Note how, as explained in the Caruso Method his lips do not re-adjust or leave the mouthpiece during any of the passages. Breathing is also achieved without the lips leaving the mouthpiece. It looks almost effortless.
Remember not to go higher than your working notes, because you want to play from a position of strength and gradually transfer the no-pressure feeling to your normal way of playing.
Another method for practicing is to incorporate the exercise in your practice routine so that you can carry the effect out and train your brain into using as little mouthpiece pressure as you possibly can.
For example, you can do the exercise with the new relaxed grip, remembering not to pull the instrument onto the face, then practice a piece of music, with your new set up. Then rest and do it again.
- If you rest as often as you play you will build up your new muscular scaffold more quickly. Don’t hurt yourself.
Remember not to overdo this method, as you can still get tired although there’s only a little pressure. You should notice that your embouchure becomes tired and you no longer have nasty ring marks from your mouthpiece on your lips.
Hang Or Put Down Your Trumpet-Myth Or Method?
Don’t run away just yet.
There is a way you can replicate this method later in the article (without potentially damaging your instrument)
There’s an old method called the “suspended trumpet.” It suggests that you suspend your trumpet from the ceiling with some strings, which will allow it to swing freely. (It’s Not for me)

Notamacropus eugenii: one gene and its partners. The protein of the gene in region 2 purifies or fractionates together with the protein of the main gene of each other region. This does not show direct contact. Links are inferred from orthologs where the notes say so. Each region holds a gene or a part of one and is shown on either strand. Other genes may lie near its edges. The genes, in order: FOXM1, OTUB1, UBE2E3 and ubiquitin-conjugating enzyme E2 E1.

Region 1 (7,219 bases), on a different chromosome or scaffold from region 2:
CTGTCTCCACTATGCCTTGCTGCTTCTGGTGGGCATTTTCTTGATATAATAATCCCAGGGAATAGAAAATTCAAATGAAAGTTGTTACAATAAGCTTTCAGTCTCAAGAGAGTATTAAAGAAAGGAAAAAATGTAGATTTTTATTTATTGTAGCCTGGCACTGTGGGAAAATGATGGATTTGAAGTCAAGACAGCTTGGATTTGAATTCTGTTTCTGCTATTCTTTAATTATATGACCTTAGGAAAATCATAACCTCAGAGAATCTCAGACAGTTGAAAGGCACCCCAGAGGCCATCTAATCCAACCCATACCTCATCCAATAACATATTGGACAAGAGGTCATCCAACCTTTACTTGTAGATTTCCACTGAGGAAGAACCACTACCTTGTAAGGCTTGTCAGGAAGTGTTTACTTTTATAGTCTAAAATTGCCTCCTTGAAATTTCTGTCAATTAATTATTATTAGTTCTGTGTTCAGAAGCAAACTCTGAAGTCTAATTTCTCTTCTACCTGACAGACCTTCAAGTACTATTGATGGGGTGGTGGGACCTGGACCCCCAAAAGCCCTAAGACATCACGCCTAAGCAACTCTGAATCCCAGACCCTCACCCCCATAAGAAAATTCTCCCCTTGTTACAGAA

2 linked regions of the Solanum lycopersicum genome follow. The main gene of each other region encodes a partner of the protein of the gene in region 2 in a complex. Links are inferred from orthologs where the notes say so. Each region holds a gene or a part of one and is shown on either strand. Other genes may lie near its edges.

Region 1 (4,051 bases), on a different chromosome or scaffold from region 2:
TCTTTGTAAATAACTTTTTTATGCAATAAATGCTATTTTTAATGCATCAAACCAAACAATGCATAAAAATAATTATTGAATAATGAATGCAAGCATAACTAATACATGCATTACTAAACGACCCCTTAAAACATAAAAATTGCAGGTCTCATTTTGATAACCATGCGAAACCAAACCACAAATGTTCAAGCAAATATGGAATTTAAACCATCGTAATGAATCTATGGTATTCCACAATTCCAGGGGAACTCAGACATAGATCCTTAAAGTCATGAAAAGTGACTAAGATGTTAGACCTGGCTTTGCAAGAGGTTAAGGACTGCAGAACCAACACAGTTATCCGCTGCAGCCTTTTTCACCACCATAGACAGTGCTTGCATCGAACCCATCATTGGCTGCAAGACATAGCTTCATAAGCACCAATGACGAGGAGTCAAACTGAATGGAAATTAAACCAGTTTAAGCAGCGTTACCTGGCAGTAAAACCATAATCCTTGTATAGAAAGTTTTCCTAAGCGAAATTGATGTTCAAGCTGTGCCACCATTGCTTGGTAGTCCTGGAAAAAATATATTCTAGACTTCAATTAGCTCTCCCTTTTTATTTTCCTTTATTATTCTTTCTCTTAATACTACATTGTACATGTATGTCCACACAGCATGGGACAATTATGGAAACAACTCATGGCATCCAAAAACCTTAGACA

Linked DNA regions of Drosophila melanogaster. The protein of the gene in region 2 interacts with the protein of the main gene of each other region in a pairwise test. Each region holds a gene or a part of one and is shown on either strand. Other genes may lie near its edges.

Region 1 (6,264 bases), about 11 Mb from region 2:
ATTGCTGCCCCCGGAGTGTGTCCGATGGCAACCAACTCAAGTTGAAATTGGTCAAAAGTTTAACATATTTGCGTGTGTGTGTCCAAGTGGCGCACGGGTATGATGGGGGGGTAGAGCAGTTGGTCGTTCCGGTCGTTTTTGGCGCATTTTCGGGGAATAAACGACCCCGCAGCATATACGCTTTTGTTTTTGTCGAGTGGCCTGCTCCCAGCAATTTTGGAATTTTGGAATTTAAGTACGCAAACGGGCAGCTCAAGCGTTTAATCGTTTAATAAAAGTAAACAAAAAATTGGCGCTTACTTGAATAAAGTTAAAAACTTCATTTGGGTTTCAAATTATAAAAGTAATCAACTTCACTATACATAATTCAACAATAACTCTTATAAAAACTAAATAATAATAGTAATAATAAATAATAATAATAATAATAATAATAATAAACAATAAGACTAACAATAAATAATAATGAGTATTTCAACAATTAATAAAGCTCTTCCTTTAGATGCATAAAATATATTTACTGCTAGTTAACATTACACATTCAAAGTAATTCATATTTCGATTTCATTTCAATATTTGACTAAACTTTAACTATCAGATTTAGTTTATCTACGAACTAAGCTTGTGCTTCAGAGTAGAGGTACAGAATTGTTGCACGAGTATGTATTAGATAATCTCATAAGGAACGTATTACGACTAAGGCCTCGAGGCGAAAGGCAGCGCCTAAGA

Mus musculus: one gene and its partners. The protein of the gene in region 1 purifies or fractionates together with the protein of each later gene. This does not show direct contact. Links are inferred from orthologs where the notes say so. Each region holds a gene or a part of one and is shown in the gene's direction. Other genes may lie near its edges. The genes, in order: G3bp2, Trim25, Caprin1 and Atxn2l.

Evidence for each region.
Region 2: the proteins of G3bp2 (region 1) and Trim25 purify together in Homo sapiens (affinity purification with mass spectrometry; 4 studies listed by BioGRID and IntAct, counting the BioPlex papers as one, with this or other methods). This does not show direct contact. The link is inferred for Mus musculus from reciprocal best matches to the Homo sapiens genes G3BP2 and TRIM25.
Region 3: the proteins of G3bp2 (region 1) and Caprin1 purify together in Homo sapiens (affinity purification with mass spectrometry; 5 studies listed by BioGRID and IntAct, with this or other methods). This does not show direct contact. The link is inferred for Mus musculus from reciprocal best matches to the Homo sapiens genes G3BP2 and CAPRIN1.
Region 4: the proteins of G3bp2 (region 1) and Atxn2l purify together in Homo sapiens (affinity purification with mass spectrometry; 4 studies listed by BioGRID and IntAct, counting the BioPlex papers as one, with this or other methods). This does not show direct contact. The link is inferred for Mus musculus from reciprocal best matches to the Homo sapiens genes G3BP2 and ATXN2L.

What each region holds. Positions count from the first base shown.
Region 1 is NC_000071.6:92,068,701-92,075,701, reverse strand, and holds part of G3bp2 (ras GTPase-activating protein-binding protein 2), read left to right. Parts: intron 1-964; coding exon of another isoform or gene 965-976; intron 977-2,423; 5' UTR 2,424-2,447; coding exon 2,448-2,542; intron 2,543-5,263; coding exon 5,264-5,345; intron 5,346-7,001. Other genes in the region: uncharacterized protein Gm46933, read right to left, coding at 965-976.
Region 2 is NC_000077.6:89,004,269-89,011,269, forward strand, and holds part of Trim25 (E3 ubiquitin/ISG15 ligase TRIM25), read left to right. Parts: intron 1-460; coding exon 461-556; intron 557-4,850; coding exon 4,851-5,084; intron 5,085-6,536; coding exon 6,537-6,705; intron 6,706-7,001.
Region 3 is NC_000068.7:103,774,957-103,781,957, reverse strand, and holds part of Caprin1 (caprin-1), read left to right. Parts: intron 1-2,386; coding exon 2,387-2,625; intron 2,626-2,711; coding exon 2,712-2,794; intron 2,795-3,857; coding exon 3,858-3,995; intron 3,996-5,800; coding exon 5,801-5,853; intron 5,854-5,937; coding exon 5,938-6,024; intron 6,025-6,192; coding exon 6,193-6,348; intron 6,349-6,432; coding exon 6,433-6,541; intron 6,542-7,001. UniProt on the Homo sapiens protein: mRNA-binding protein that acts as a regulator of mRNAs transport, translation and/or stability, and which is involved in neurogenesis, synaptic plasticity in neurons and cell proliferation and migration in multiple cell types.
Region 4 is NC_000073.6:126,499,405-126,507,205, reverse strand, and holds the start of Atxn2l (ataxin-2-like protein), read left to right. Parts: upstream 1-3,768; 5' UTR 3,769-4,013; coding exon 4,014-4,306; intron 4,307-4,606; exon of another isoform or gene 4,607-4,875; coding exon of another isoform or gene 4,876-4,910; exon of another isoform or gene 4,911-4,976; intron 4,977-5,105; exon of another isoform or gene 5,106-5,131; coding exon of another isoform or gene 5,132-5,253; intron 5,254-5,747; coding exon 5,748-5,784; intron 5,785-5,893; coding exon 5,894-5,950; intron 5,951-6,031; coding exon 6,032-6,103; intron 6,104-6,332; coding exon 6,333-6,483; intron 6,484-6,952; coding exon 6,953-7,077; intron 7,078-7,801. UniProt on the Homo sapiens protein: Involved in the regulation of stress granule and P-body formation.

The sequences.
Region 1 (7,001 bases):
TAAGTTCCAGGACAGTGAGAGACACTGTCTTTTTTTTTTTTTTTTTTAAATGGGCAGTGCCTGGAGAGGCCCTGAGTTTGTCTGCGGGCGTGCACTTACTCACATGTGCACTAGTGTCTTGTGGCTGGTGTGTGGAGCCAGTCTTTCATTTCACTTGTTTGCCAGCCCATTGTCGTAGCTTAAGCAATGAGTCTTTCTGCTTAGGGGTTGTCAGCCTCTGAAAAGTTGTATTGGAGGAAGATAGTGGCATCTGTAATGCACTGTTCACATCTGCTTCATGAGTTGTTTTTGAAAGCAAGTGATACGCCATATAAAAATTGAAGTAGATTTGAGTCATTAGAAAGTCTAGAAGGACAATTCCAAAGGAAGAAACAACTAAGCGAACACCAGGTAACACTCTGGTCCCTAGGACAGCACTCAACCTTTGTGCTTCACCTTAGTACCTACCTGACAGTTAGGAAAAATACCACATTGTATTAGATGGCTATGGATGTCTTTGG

Then you should try to play it.
The more mouthpiece pressure you have, the more you’ll push the trumpet away, and finally, it’ll lose its balance. This exercise tries to teach you to use the minimum mouthpiece pressure, but in a hard way. It isn’t a practical way to practice though, but if you imagine it (or try it) you can “feel” how little mouthpiece pressure you would be able to apply.
A slightly more practical method would be to place your instrument on a surface, like an elevated table. Then get close to it and start playing a note. This method makes it easier for you to apply some pressure without losing balance. You can use your no-pressure working notes in this exercise as well.
Do you want to attempt this? I certainly don’t as it will be a ridiculously uncomfortable and unenjoyable experience, but again think and imagine the amount of pressure you would be able to use when playing, very little before the instrument moves right?
After a couple of minutes of either doing (or visualizing) either of the mentioned exercises, hold your instrument using your new relaxed grip and start playing while trying to implement the feeling you’ve experienced while doing or visualizing the exercises.
Stratos Brass- Remove The Pressure Trap
Imagine being a Pro Trombone player and falling off the stage and your instrument hitting you in the face and destroying your embouchure and lips.
Imagine being told after surgery that your brass playing days are over.
This is what happened to Marcus Reynolds the developer of the Stratos Brass System. Marcus wanted to be able to play again so badly he dreamt of a system that would allow the mouthpiece to hover over the lips with minimum pressure, a system that replicates hanging an instrument to reduce pressure.
A system that simply does not allow you to play with too much mouthpiece pressure. Ever.
Marcus has developed his Stratos brass system to fit any instrument and offers a free skype lesson with every purchase. He is internationally known as “The Embouchure Guy” Marcus is now playing regularly again to a very high standard which is a remarkable achievement.
Check out this video for a quick overview of the Stratos Brass system.
The knowledge gained by Marcus on how to play with minimal mouthpiece pressure during his recovery is invaluable and I highly recommend you check him out.
You can find Marcus at Stratos Brass
Finding The Centre Of the Mouthpiece
Try this simple exercise. Place you hand directly in front of your face around 6 inches away (15cm)